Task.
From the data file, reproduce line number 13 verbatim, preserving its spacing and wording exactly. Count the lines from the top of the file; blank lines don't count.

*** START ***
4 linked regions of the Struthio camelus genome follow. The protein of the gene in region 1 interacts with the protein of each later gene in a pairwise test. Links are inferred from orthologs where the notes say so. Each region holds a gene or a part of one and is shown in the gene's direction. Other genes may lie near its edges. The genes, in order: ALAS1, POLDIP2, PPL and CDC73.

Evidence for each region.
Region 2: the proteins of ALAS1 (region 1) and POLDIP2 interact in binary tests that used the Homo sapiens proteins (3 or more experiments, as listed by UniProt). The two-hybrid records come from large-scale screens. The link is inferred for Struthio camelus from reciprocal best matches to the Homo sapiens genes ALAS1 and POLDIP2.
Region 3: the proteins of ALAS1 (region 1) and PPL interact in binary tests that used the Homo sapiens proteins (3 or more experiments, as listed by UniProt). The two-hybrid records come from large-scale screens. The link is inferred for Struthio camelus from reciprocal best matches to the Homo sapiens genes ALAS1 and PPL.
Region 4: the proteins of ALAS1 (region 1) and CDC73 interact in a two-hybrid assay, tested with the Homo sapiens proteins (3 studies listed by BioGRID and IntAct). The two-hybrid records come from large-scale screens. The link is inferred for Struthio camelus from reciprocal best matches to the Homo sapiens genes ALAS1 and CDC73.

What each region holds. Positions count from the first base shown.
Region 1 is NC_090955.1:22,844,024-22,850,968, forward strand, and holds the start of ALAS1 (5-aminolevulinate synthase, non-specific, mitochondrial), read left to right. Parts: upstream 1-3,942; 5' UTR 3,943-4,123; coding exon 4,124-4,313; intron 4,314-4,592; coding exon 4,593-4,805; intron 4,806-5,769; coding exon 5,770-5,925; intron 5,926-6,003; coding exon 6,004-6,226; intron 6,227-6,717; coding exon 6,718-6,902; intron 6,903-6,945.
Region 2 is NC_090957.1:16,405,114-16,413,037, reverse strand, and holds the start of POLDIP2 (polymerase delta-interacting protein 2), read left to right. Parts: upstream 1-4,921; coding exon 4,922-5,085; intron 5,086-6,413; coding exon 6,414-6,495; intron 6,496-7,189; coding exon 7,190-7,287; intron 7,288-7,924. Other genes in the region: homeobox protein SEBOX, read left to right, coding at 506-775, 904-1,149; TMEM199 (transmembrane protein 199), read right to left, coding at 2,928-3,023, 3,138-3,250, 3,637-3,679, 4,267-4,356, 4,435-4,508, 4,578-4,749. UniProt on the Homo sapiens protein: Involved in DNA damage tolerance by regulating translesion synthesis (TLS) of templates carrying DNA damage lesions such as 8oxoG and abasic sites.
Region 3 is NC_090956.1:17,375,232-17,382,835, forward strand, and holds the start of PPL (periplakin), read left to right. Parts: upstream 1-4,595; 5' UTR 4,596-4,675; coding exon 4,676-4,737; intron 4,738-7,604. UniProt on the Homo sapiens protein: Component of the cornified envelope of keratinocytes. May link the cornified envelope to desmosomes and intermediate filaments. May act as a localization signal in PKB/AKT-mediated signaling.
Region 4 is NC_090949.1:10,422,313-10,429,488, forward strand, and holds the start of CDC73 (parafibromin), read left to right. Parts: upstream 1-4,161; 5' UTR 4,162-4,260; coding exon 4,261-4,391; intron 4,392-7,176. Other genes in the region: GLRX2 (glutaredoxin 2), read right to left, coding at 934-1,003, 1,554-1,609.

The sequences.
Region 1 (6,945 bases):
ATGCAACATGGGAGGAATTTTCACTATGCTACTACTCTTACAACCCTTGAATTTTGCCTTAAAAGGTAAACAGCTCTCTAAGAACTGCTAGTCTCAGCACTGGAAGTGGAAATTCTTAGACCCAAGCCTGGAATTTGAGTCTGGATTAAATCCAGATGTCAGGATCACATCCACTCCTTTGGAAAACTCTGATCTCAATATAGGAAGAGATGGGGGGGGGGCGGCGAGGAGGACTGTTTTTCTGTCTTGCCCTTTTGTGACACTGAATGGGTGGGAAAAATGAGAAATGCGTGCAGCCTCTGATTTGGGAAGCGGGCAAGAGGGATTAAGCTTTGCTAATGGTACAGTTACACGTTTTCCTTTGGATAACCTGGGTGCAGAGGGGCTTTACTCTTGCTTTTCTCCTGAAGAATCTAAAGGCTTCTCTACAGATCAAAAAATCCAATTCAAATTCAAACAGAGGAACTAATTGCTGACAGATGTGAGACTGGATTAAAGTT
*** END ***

ATGCAACATGGGAGGAATTTTCACTATGCTACTACTCTTACAACCCTTGAATTTTGCCTTAAAAGGTAAACAGCTCTCTAAGAACTGCTAGTCTCAGCACTGGAAGTGGAAATTCTTAGACCCAAGCCTGGAATTTGAGTCTGGATTAAATCCAGATGTCAGGATCACATCCACTCCTTTGGAAAACTCTGATCTCAATATAGGAAGAGATGGGGGGGGGGCGGCGAGGAGGACTGTTTTTCTGTCTTGCCCTTTTGTGACACTGAATGGGTGGGAAAAATGAGAAATGCGTGCAGCCTCTGATTTGGGAAGCGGGCAAGAGGGATTAAGCTTTGCTAATGGTACAGTTACACGTTTTCCTTTGGATAACCTGGGTGCAGAGGGGCTTTACTCTTGCTTTTCTCCTGAAGAATCTAAAGGCTTCTCTACAGATCAAAAAATCCAATTCAAATTCAAACAGAGGAACTAATTGCTGACAGATGTGAGACTGGATTAAAGTT